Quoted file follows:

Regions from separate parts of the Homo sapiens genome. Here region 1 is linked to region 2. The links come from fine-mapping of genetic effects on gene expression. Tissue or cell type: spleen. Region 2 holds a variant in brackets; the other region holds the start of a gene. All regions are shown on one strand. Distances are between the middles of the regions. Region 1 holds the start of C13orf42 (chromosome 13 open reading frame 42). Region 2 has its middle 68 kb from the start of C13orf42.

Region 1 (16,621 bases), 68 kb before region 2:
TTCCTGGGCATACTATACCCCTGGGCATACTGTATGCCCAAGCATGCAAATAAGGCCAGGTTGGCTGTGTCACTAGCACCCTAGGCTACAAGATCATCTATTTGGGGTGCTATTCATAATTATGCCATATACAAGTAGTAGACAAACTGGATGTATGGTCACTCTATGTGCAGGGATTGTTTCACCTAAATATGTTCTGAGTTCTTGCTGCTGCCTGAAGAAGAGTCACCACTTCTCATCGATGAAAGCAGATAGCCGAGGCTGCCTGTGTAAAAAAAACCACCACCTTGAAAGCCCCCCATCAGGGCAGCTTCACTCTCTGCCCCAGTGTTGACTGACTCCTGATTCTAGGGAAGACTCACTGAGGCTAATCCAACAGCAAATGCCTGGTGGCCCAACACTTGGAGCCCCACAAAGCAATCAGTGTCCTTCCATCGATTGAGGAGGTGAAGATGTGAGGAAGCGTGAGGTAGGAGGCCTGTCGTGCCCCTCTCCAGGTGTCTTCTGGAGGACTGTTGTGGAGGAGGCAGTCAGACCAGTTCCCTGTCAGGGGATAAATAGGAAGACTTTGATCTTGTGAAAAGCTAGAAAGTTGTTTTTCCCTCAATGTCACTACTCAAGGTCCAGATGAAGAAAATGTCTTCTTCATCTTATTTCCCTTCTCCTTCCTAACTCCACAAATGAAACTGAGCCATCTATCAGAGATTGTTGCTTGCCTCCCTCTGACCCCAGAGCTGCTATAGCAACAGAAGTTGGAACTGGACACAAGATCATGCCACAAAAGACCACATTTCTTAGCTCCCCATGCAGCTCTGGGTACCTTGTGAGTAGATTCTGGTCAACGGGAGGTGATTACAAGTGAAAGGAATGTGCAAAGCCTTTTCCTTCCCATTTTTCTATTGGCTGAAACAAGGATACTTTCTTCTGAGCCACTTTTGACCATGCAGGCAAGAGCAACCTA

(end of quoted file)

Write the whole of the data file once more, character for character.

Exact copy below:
Regions from separate parts of the Homo sapiens genome. Here region 1 is linked to region 2. The links come from fine-mapping of genetic effects on gene expression. Tissue or cell type: spleen. Region 2 holds a variant in brackets; the other region holds the start of a gene. All regions are shown on one strand. Distances are between the middles of the regions. Region 1 holds the start of C13orf42 (chromosome 13 open reading frame 42). Region 2 has its middle 68 kb from the start of C13orf42.

Region 1 (16,621 bases), 68 kb before region 2:
TTCCTGGGCATACTATACCCCTGGGCATACTGTATGCCCAAGCATGCAAATAAGGCCAGGTTGGCTGTGTCACTAGCACCCTAGGCTACAAGATCATCTATTTGGGGTGCTATTCATAATTATGCCATATACAAGTAGTAGACAAACTGGATGTATGGTCACTCTATGTGCAGGGATTGTTTCACCTAAATATGTTCTGAGTTCTTGCTGCTGCCTGAAGAAGAGTCACCACTTCTCATCGATGAAAGCAGATAGCCGAGGCTGCCTGTGTAAAAAAAACCACCACCTTGAAAGCCCCCCATCAGGGCAGCTTCACTCTCTGCCCCAGTGTTGACTGACTCCTGATTCTAGGGAAGACTCACTGAGGCTAATCCAACAGCAAATGCCTGGTGGCCCAACACTTGGAGCCCCACAAAGCAATCAGTGTCCTTCCATCGATTGAGGAGGTGAAGATGTGAGGAAGCGTGAGGTAGGAGGCCTGTCGTGCCCCTCTCCAGGTGTCTTCTGGAGGACTGTTGTGGAGGAGGCAGTCAGACCAGTTCCCTGTCAGGGGATAAATAGGAAGACTTTGATCTTGTGAAAAGCTAGAAAGTTGTTTTTCCCTCAATGTCACTACTCAAGGTCCAGATGAAGAAAATGTCTTCTTCATCTTATTTCCCTTCTCCTTCCTAACTCCACAAATGAAACTGAGCCATCTATCAGAGATTGTTGCTTGCCTCCCTCTGACCCCAGAGCTGCTATAGCAACAGAAGTTGGAACTGGACACAAGATCATGCCACAAAAGACCACATTTCTTAGCTCCCCATGCAGCTCTGGGTACCTTGTGAGTAGATTCTGGTCAACGGGAGGTGATTACAAGTGAAAGGAATGTGCAAAGCCTTTTCCTTCCCATTTTTCTATTGGCTGAAACAAGGATACTTTCTTCTGAGCCACTTTTGACCATGCAGGCAAGAGCAACCTA